Gospel Piano: Some Very Basics

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in Learning Instruments, Methods

Gospel piano has such a rich flavor!  It exudes a spiritual emotion that, quite literally, stirs one’s soul with feelings of elation, spiritual conviction and praise. 

Learning how to play gospel piano requires an understanding of the unique elements that set gospel music apart from all other genres.    There are certain Gospel chord progressions that remain constant in terms of their being used the most often; and Gospel piano is easily identified by its chord progressions and variations.  In addition, there are very specific skills that must be learned in order to play gospel piano that would be consistent with gospel music’s style.  This will all come together as you continue to practice with patience and passion!

Understanding Gospel Piano Chords:

Obviously, there are groups of twelve keys that make up seven white keys and five black keys.  The white keys create the ‘C’ major scale made up the notes C, D, E, F, G, A and B.  Chords are usually three notes, though they can be more; and they are played simultaneously. 

To play gospel piano, it isn’t necessary to know every chord; but you’ll want to know the three most-commonly used chords in the key of ‘C’ major:  ‘C’ is made up of the notes C, E, and G.  The ‘F’ chord is created by  playing F, A and C while the ‘G’ is played with G, B and D.  If you attempt to play these chords, one after another, your fingers will quickly become accustomed to the positioning.  Soon, you’ll be able to find the chords without much thought, at all.

 Playing Gospel Chord Progression:

1— PICK the key you desire for your chosen song.  Different keys have different scales which determine the notes in the song’s melody.  These other notes serve as the foundation for all the chords that will be played in a given chord progression.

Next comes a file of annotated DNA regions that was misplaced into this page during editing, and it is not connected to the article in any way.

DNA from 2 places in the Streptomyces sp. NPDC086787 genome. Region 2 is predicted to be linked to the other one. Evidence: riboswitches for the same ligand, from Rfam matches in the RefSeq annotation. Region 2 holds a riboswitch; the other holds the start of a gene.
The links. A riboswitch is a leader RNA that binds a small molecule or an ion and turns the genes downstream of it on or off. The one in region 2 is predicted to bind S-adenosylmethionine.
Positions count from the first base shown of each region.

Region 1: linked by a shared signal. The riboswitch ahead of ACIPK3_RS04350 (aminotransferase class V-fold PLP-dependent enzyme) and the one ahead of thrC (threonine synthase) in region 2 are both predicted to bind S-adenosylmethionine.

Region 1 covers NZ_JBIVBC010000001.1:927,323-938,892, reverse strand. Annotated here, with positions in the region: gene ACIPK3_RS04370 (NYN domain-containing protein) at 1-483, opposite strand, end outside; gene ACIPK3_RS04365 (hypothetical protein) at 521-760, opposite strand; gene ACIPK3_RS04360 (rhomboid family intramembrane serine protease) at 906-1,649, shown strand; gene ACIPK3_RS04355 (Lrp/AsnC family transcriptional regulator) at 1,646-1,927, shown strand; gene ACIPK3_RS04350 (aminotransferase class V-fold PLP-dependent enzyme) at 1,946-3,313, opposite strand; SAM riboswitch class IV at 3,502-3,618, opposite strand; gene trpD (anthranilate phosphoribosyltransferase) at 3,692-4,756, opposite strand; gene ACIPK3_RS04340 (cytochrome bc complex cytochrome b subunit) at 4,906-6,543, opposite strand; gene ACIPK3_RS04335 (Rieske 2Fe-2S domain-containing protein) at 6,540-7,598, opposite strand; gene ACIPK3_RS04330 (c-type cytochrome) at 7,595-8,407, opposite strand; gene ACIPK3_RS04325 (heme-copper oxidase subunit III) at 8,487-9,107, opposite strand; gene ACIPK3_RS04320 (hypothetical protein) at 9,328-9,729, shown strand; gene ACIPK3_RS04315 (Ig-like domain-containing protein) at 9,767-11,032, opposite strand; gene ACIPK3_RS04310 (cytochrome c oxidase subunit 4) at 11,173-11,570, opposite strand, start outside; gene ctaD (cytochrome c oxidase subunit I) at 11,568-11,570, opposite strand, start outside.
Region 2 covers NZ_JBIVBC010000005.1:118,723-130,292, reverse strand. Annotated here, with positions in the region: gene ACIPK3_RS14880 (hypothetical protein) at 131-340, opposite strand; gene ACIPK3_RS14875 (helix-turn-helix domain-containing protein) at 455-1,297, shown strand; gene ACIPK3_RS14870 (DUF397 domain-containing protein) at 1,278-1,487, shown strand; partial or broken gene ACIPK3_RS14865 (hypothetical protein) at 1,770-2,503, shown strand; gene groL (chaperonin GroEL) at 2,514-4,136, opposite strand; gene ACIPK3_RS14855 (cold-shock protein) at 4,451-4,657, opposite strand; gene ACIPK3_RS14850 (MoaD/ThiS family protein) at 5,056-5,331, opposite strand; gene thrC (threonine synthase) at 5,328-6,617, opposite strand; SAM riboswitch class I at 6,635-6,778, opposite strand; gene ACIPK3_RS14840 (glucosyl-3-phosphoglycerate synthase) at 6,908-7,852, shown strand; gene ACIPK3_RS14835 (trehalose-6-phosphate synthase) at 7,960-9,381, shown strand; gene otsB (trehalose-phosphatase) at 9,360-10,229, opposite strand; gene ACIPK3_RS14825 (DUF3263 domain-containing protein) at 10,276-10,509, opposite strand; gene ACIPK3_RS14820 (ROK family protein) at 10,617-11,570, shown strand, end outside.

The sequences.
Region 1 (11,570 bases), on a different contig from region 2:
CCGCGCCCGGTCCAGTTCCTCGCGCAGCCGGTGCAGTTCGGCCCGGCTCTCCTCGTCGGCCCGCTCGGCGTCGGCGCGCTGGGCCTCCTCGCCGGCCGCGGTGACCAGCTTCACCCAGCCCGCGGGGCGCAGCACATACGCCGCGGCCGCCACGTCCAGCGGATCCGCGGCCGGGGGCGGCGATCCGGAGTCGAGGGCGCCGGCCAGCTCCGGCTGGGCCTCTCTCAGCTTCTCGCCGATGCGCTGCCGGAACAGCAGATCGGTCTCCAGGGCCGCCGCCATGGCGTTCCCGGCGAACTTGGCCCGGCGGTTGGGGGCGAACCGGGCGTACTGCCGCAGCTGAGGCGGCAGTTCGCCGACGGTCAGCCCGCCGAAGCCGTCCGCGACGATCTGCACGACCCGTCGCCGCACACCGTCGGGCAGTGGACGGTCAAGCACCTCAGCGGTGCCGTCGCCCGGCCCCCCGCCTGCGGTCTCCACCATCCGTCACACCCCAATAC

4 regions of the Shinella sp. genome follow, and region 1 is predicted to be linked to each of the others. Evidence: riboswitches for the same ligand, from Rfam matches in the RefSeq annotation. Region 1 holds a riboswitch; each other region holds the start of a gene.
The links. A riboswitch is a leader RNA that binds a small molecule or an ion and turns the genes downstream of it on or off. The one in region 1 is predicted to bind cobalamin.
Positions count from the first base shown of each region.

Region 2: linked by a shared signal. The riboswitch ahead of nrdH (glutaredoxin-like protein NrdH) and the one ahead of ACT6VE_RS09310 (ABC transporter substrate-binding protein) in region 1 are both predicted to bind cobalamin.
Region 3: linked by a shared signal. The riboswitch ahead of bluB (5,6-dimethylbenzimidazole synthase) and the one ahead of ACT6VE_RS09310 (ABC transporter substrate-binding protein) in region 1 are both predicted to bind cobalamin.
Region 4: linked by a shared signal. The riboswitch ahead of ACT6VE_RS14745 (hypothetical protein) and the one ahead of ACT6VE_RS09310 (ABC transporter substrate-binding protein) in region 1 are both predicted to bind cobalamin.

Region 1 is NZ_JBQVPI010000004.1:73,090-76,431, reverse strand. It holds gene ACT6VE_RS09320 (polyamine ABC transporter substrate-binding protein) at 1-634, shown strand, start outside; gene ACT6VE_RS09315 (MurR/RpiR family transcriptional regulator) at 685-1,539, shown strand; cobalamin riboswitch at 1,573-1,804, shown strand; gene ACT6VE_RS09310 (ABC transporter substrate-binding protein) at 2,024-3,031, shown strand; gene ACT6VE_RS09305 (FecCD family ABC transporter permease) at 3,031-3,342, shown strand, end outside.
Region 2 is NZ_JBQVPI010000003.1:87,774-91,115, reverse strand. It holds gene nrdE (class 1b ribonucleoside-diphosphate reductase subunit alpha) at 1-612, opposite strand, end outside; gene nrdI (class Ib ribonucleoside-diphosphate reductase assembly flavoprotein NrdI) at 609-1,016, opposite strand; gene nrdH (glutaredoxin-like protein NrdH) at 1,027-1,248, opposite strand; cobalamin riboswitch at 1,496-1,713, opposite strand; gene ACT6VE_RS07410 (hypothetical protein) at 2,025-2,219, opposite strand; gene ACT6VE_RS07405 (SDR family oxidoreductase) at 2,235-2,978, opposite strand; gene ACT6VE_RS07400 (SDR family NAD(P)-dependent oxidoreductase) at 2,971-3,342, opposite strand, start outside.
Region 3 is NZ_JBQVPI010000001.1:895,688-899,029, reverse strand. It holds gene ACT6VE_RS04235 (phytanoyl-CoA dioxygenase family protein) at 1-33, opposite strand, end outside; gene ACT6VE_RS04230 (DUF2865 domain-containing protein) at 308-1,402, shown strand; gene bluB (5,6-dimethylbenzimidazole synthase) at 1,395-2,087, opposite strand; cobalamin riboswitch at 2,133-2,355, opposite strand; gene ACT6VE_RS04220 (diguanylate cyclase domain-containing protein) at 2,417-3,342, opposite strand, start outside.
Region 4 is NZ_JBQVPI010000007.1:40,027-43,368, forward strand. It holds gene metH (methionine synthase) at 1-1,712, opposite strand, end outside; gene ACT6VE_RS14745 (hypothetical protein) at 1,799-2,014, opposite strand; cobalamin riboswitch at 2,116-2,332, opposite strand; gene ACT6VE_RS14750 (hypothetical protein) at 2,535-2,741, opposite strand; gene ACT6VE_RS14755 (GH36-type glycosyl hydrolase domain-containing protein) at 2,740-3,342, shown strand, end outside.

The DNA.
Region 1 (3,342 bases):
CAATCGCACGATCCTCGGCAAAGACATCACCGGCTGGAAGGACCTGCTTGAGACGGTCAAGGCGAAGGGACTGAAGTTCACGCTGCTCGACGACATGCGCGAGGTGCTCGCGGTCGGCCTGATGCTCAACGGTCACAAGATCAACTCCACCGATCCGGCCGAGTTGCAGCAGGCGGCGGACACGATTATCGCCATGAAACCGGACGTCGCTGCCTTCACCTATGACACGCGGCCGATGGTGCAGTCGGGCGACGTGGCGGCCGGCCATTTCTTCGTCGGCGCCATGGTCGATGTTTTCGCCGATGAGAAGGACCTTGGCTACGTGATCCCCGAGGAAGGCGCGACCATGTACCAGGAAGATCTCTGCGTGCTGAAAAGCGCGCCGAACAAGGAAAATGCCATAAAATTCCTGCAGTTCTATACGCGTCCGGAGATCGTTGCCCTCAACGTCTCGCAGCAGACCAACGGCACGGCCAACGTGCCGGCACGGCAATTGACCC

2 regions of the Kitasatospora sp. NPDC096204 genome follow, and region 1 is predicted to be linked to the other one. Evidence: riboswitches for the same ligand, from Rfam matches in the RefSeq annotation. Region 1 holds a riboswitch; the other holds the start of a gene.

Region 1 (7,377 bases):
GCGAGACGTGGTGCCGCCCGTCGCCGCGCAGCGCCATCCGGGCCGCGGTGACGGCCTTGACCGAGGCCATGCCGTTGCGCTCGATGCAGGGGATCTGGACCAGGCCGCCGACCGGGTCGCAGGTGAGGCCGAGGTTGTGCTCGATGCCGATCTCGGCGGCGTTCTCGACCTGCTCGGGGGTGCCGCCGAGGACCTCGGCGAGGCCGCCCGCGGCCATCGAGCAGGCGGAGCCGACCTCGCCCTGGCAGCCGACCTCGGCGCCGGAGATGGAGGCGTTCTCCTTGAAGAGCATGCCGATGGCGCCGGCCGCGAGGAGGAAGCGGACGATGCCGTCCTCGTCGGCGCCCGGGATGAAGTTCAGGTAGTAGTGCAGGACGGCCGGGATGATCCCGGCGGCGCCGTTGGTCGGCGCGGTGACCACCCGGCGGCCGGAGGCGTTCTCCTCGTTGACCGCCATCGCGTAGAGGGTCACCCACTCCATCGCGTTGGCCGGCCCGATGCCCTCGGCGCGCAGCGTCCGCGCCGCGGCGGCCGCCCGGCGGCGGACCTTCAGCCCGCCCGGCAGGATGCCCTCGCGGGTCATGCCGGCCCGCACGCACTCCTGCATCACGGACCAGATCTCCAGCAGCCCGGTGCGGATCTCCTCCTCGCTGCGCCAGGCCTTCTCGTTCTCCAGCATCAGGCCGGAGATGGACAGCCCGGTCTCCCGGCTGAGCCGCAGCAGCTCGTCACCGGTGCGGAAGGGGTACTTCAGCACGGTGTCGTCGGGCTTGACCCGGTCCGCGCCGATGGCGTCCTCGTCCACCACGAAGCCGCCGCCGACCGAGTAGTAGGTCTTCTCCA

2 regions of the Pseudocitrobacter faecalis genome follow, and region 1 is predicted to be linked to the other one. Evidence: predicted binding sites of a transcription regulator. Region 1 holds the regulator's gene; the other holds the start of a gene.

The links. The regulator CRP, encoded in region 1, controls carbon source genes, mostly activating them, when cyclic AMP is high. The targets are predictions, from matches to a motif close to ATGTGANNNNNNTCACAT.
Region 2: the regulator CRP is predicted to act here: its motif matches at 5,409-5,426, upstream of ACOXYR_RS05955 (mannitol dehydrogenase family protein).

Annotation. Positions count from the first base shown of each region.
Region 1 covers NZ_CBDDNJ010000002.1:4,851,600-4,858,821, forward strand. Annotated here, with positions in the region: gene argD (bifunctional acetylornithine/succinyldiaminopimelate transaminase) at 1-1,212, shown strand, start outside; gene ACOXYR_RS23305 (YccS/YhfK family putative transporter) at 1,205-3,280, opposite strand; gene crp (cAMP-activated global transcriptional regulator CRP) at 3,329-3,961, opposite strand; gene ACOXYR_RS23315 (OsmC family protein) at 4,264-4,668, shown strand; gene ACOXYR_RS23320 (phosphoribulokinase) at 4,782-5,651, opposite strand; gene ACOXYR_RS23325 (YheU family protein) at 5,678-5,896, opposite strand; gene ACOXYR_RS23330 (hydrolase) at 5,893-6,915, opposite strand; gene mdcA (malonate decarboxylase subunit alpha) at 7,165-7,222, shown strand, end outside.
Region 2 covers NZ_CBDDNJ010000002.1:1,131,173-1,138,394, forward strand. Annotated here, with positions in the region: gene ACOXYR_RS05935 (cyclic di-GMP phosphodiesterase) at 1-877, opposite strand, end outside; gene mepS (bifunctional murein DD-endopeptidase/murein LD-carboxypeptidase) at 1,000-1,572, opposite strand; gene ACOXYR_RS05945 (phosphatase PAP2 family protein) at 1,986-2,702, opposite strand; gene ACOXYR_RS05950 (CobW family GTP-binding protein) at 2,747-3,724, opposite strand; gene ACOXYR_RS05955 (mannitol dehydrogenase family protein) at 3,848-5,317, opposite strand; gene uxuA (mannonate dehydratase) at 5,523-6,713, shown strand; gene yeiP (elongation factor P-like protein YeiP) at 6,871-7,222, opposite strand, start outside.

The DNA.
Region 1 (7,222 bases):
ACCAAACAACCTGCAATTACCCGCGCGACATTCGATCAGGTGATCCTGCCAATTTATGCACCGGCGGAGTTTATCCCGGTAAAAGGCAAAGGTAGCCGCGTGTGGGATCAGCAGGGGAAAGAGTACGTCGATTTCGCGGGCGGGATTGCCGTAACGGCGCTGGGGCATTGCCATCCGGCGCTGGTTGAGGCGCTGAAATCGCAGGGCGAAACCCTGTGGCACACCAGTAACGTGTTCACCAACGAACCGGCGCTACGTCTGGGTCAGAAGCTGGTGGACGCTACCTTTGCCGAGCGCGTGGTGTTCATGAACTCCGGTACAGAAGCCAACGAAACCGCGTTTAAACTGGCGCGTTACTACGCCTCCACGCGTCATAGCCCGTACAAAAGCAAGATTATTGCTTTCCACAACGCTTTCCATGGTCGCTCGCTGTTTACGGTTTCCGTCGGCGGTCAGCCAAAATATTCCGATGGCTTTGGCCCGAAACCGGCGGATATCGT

2— DECIDE on a chord progression.   An array of specific chord progressions is utilized by Gospel piano music which allows this particular genre to embrace its distinct and recognizable essence.  Common gospel progressions include the 7-3-6-2-5-1 progression, the 3-6-2-5-1 progression and the 6-2-5-1 progression. 

3— EXTEND your chords to give them increased fluidity and rhythmic feel.   An extended chord is simply an enhancement or embellishment of the classic chords with additional notes; and extended chords are frequently used with gospel piano.  When more than four notes are used in a chord, the chord is, most often, played with two hands and utilizes notes that are at least an octave above the root note. 

This only scratches the surface, but keep at it and in less time than you think, you’ll notice an impressive progression with your ability to play gospel piano!  Keep practicing and stay passionate!

Karen enjoys writing on the topic of online music lessons from her home in the midwest.

 

DVD- Learn To Play Gospel Piano[/simpleazon;-link]

David H. May 5, 2013 at 3:11 am

The C chord is made up of CEG not CDG.  CDG is a CSus2.  That is hardly a tonic chord.  The F chord is made up of the FAC notes, not FEC.  FEC would make a major 7th sound.  The only chord spelled correctly is the G chord: GBD.  I think this should be rectified to prevent beginners from making these mistakes.  You might also want to add the spellings for the chords mentioned in the progressions. A beginner has no idea how to make a 3, 6 or 7 (often a diminished chord) chord. 

Brad Chidester May 5, 2013 at 11:13 am

Thanks for picking up on Karen’s typo’s, (corrected now), unless of course she meant to modify the chord and forgot to explain. Yes, most beginners are going to have trouble with the chord spellings, which is why we have the chord workshop. Also note that the gospel scale is played over these chords especially the 7th chords to give that gospel sound. Take the C gospel as C D Eb E G A C see: gospel-scales for more info. You can play this scale with each of those chords to produce some great music. For the beginner this is a great place to experiment.

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